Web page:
In my role at CAL, one of the jobs I’m often asked to do is to revamp and/or update a CV from one of our mature age students who are desperate to get a job using the new skills and knowledge they’ve learned in the course of study they’re just about to complete.
So, I see a lot of CVs.
One of the things that strikes me far too often than I’d like is the inability of mature age workers – particularly women – to be able to recognise and value the often considerable skills and underpinning knowledge they’ve developed over their working lives.
I find this frustrating and quite amazing as women, in particular, seem to de-value or perhaps not even notice the skills they’ve developed as they’ve progressed through their career and life in general. Nor do they find it easy to put the skills they’ve gained throughout their working life into a new and/or different context.
Let me give you a recent example of one such CV that blew me away – for all the wrong reasons.
The owner of this CV is a mature woman who had spent a 4 year chunk of her working life as a home tutor for her children. Now that’s fine, but, in reading her CV, it was this that jumped out at me and seemed to define her. Aware of the ways this might be read, she had used a number of words describing and justifying the role. She currently held a cleaning support service role in the mines and so her 2-page and very brief CV focused largely on these 2 roles, but, who she was and what skills she had were all literally viewed through the prism of ‘home schooler mum’.
At first glance, I thought this CV and the selling of the person behind it was pretty much a lost cause, so much so that I doubted I could do anything to help her but, then I started to wonder why she had commenced the Diploma of Human Resources Management in the first place? In fact, I wondered whether CAL’s enrolment process had failed to identify a clearly unsuitable person for the demanding course that comprises the Diploma of HRM. I was thinking a mistake had been made and she had been incorrectly approved to enrol in the Diploma.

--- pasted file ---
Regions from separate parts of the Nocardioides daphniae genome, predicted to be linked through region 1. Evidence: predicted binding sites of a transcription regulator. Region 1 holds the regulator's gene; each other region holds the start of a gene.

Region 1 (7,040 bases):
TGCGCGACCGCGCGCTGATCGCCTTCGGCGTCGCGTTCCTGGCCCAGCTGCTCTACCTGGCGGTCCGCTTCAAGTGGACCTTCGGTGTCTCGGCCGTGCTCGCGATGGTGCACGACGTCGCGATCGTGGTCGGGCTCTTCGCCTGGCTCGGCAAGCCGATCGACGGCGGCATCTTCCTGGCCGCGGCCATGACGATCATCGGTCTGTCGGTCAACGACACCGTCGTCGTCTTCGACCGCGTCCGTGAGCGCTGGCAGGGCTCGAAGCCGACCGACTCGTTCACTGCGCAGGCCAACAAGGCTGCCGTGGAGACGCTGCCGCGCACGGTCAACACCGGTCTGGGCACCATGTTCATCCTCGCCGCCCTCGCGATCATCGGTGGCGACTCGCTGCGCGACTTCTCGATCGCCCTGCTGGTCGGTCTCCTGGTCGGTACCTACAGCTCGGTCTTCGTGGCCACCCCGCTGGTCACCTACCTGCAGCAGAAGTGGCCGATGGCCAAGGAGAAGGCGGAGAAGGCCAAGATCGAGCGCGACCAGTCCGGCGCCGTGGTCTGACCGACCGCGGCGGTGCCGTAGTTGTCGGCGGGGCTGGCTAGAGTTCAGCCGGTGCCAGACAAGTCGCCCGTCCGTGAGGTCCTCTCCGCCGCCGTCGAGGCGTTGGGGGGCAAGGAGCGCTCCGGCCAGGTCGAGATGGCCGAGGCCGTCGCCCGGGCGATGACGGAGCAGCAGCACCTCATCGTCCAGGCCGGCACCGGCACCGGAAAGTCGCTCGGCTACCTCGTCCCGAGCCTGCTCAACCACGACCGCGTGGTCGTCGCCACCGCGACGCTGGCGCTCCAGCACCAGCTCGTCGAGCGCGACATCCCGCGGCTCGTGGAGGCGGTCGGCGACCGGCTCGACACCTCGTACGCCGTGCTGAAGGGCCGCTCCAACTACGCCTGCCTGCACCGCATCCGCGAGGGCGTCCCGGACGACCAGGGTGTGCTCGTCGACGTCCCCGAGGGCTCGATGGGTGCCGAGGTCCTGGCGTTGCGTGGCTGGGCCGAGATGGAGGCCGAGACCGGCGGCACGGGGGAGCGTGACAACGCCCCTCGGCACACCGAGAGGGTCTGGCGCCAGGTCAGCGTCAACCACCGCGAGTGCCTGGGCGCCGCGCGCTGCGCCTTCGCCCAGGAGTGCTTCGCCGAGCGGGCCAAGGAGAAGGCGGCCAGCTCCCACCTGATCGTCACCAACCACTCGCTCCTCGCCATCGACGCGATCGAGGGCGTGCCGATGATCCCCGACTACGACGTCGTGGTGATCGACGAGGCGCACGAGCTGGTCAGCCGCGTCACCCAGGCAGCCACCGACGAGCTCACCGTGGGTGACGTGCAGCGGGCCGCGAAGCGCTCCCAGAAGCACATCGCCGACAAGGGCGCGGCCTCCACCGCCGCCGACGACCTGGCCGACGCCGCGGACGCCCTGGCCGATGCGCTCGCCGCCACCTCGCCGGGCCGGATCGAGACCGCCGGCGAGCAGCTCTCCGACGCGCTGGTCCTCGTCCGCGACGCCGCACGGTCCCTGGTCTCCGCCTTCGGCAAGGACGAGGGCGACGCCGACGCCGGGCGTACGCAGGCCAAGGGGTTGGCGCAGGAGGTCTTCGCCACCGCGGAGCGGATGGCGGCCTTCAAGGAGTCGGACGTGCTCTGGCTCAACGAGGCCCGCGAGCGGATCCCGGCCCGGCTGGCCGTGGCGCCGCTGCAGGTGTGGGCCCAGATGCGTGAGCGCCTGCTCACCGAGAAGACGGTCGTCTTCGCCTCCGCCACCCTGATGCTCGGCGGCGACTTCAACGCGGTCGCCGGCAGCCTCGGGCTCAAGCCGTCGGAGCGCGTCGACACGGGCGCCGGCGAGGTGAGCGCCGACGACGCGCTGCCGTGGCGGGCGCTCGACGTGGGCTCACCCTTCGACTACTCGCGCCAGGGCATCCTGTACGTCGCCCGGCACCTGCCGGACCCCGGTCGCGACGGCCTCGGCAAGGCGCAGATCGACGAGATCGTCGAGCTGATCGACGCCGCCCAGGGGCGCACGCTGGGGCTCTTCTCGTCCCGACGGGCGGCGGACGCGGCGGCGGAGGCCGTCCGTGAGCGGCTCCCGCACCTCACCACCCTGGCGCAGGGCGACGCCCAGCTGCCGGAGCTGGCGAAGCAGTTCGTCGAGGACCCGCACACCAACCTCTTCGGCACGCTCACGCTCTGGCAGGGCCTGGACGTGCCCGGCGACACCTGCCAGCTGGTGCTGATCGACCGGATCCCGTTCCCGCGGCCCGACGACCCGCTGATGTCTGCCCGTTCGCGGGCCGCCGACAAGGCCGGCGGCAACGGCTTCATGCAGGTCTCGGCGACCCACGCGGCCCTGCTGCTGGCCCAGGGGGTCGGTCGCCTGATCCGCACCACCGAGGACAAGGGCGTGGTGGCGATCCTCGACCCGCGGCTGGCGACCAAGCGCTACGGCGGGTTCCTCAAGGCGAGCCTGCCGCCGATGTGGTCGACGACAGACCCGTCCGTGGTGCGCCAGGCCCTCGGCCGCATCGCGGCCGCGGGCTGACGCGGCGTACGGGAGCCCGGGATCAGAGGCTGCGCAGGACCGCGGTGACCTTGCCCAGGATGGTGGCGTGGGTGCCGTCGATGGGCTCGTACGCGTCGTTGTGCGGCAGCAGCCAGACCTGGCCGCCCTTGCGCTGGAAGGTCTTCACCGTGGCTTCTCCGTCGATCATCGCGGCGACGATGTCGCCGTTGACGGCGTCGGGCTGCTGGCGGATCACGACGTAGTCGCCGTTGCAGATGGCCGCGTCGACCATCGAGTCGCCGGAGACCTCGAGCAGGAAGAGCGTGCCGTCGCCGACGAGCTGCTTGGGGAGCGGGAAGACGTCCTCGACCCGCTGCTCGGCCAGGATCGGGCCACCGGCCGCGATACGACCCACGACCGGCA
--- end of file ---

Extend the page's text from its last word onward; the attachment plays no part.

This made me quite anxious and concerned so I went back to her CV. It was then, as I started to see what was initially hidden from me in a couple of sentences in the CV, I began to realise that this woman did indeed have potential and heaps of it and yes, she was selected for the Diploma program because she had experience in people management and many of the skills needed to be a professional HRM.
She is an experienced people manager who, through her study of the Diploma of HRM has consolidated her newly gained knowledge with her many real life experiences and become way more than the simplistic bits and pieces she would have an employer believe of her (through her CV).
Why then is her CV so lacking in any sort of appeal and why, oh why, is she selling herself short in the competitive jobs market?
It seems to me there are two main reasons why mature age women sell themselves short in their CV:
- They lack the confidence to spell out their skills and experience and tell the world how skilled they are and,
- They also lack training to do the leap required to transfer their skills and knowledge from one context to another and so sell their skillsets in a different and perhaps challenging or at least new context and/or environment. Yet this new environment is one they have studied part time for 12 months or more!
This is not usually an issue with the men I assist with their CV’s. It seems to be a gender issue and one that is often caused (at least in part) by broken work histories where women have either stopped work to bring up a family or, they have perhaps taken a lower level role that allows them to manage both work and family duties.
I am not trying to analyse the psyche of Australian working mothers, I’ll happily leave that to the experts. What I am trying to do is respond to a real and crippling issue that is clearly affecting many talented women looking to gain better jobs and/or progress their careers, and that’s their inability to sell themselves in their CV for whatever reason.
Aside from a cover letter, your CV is usually the first and often the only important piece of information about you that a prospective employer may ever see.
To get ahead, to get that job you’ve always wanted and/or to change your career you must sell yourself, your skills, knowledge, abilities and experience in your CV.
Employers aren’t mind-readers, and they often see hundreds of CVs every year. Your CV must stand out from the crowd.
What makes your CV stand out from the rest is your ability to sell yourself and position your CV to sit on the very top of the pile.